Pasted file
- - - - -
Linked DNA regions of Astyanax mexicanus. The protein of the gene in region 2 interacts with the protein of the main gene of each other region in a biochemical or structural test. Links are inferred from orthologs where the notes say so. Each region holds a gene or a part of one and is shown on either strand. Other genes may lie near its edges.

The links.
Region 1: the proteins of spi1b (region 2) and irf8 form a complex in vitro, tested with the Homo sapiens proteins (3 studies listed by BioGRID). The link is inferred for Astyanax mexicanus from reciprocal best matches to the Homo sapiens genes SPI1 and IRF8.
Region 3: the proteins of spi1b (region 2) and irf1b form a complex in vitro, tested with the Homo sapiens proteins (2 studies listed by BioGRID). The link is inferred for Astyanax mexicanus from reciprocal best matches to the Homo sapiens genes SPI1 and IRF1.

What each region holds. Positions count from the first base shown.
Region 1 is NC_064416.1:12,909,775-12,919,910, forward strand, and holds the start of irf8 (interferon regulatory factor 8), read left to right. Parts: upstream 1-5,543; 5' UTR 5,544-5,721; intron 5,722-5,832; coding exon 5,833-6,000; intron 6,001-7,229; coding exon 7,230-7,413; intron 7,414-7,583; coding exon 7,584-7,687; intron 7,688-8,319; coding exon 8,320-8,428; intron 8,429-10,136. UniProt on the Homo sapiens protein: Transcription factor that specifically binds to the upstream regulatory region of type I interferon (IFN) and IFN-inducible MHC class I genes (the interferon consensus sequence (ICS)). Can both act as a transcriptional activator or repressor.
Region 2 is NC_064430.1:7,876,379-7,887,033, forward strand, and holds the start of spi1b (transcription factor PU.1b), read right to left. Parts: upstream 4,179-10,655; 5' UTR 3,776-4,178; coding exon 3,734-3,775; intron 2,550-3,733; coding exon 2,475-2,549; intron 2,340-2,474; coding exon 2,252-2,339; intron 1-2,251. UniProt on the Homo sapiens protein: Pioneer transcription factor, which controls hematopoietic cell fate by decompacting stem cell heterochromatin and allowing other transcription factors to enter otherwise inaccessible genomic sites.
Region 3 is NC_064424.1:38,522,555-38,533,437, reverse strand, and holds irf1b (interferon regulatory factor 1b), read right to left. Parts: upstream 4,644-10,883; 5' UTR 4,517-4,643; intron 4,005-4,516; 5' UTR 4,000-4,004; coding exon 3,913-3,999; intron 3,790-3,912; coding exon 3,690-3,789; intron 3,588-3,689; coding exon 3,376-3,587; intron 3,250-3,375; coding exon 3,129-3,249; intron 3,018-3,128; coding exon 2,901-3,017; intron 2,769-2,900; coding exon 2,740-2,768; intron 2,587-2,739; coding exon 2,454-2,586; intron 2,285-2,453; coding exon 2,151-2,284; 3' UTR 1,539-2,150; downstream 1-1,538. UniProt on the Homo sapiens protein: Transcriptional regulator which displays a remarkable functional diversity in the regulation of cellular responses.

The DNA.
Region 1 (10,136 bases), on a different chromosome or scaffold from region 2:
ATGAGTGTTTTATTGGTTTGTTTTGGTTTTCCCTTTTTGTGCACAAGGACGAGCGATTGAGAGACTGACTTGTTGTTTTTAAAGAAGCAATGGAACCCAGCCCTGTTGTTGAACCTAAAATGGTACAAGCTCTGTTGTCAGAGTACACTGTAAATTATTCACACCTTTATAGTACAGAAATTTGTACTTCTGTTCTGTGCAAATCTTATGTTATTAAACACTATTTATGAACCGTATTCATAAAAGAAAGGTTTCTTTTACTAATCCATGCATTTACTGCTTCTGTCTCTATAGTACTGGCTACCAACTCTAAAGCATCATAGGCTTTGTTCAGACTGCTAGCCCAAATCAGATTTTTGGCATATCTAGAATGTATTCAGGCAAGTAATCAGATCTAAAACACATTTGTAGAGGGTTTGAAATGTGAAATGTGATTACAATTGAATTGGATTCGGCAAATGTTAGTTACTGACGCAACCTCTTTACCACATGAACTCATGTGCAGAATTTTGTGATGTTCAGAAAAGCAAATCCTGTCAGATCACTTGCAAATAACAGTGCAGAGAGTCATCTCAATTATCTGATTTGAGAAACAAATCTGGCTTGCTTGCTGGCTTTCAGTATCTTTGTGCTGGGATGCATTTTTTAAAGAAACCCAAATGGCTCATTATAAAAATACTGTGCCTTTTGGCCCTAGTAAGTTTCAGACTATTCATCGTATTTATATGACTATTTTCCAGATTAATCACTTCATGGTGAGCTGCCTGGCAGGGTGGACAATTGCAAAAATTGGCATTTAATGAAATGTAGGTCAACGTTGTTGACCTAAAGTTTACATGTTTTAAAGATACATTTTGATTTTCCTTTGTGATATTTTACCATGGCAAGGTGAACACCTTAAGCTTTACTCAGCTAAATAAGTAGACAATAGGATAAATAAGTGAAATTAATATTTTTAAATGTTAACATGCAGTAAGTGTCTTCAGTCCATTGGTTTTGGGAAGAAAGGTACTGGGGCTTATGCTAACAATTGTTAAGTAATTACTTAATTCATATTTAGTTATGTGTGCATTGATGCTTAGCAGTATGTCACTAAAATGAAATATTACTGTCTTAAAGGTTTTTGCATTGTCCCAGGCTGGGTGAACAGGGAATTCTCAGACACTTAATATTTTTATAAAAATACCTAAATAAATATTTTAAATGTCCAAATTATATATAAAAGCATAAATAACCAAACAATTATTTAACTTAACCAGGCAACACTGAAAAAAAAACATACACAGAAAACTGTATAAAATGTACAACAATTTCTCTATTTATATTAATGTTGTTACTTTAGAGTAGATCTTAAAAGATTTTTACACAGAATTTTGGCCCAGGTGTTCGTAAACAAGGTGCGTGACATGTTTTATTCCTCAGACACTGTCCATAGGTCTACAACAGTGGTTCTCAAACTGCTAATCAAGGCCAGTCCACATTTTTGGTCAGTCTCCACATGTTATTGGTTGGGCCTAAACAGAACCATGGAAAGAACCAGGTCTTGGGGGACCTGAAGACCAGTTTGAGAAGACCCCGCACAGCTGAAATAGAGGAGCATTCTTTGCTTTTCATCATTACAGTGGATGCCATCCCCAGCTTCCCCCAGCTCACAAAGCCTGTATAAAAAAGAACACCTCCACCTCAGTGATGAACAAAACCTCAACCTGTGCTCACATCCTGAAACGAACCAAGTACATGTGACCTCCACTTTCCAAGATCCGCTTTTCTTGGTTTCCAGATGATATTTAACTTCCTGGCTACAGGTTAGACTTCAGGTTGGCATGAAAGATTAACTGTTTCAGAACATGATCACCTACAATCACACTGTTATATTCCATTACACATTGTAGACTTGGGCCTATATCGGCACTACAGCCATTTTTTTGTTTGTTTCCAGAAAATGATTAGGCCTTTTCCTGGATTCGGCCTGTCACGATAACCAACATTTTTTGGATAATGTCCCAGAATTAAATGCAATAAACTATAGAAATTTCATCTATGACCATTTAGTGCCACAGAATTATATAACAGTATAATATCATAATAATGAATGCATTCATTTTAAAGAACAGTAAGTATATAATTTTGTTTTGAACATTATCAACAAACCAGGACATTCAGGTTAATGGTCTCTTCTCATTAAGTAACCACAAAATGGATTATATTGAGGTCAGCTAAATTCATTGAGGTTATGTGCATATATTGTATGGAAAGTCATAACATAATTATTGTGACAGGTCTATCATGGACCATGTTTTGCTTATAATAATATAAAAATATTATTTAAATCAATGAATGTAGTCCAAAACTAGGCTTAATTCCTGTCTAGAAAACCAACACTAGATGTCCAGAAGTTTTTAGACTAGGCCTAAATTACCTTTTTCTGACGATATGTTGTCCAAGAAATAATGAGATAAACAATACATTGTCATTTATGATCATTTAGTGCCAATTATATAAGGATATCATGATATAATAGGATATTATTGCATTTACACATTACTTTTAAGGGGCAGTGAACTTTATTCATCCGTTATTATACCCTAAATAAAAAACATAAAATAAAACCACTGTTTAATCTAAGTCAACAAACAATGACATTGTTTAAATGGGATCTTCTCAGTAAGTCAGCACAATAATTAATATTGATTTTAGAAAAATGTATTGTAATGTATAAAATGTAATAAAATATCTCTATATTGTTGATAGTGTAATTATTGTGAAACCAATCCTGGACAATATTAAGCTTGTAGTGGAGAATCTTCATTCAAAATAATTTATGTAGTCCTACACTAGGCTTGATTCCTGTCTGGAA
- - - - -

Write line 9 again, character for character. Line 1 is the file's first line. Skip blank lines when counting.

The DNA.